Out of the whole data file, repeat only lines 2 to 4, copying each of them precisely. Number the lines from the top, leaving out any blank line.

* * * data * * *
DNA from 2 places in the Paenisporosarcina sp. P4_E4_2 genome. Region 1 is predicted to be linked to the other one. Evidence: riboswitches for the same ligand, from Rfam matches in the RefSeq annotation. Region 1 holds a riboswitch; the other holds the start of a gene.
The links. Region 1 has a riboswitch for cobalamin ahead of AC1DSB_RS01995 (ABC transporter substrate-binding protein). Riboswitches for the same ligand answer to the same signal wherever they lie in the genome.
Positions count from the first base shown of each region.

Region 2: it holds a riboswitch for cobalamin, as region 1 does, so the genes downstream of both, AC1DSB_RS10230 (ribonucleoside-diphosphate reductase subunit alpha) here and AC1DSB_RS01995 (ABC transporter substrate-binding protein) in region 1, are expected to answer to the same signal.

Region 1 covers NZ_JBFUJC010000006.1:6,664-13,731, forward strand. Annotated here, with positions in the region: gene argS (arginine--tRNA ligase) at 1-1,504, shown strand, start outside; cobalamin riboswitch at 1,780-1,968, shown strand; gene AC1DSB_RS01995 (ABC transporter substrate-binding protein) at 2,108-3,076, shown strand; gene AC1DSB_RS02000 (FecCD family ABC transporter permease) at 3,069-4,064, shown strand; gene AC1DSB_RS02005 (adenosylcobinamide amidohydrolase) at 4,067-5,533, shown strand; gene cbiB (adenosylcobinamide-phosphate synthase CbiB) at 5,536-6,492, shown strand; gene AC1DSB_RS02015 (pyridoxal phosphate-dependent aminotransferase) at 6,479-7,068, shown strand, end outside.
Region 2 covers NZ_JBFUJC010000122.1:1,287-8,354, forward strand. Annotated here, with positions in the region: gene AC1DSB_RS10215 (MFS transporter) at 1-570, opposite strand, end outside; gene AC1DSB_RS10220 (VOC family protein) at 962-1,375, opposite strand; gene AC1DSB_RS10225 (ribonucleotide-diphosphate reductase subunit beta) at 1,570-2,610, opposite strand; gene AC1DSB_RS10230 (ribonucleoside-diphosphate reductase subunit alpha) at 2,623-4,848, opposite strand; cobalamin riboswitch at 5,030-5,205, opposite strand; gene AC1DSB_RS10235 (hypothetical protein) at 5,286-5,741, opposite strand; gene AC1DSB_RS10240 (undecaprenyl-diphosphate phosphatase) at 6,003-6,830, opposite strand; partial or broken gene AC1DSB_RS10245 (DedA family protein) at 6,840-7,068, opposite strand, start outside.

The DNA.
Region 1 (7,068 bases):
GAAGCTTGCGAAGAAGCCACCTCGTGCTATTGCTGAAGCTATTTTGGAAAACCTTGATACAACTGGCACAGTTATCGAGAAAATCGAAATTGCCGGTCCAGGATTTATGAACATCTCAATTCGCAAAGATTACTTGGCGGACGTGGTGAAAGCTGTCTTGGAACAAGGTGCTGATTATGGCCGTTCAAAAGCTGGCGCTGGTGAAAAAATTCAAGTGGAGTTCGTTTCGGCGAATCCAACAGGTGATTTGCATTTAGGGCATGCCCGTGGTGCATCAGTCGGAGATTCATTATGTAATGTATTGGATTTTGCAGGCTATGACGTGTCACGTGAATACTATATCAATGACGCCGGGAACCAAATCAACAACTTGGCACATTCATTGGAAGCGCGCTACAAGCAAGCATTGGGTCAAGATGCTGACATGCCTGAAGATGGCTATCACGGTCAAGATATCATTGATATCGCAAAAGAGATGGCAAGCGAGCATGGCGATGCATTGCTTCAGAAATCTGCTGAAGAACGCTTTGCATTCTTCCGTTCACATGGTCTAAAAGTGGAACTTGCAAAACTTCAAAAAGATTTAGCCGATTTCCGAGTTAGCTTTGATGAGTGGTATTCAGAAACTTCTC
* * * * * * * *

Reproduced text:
The links. Region 1 has a riboswitch for cobalamin ahead of AC1DSB_RS01995 (ABC transporter substrate-binding protein). Riboswitches for the same ligand answer to the same signal wherever they lie in the genome.
Positions count from the first base shown of each region.

Region 2: it holds a riboswitch for cobalamin, as region 1 does, so the genes downstream of both, AC1DSB_RS10230 (ribonucleoside-diphosphate reductase subunit alpha) here and AC1DSB_RS01995 (ABC transporter substrate-binding protein) in region 1, are expected to answer to the same signal.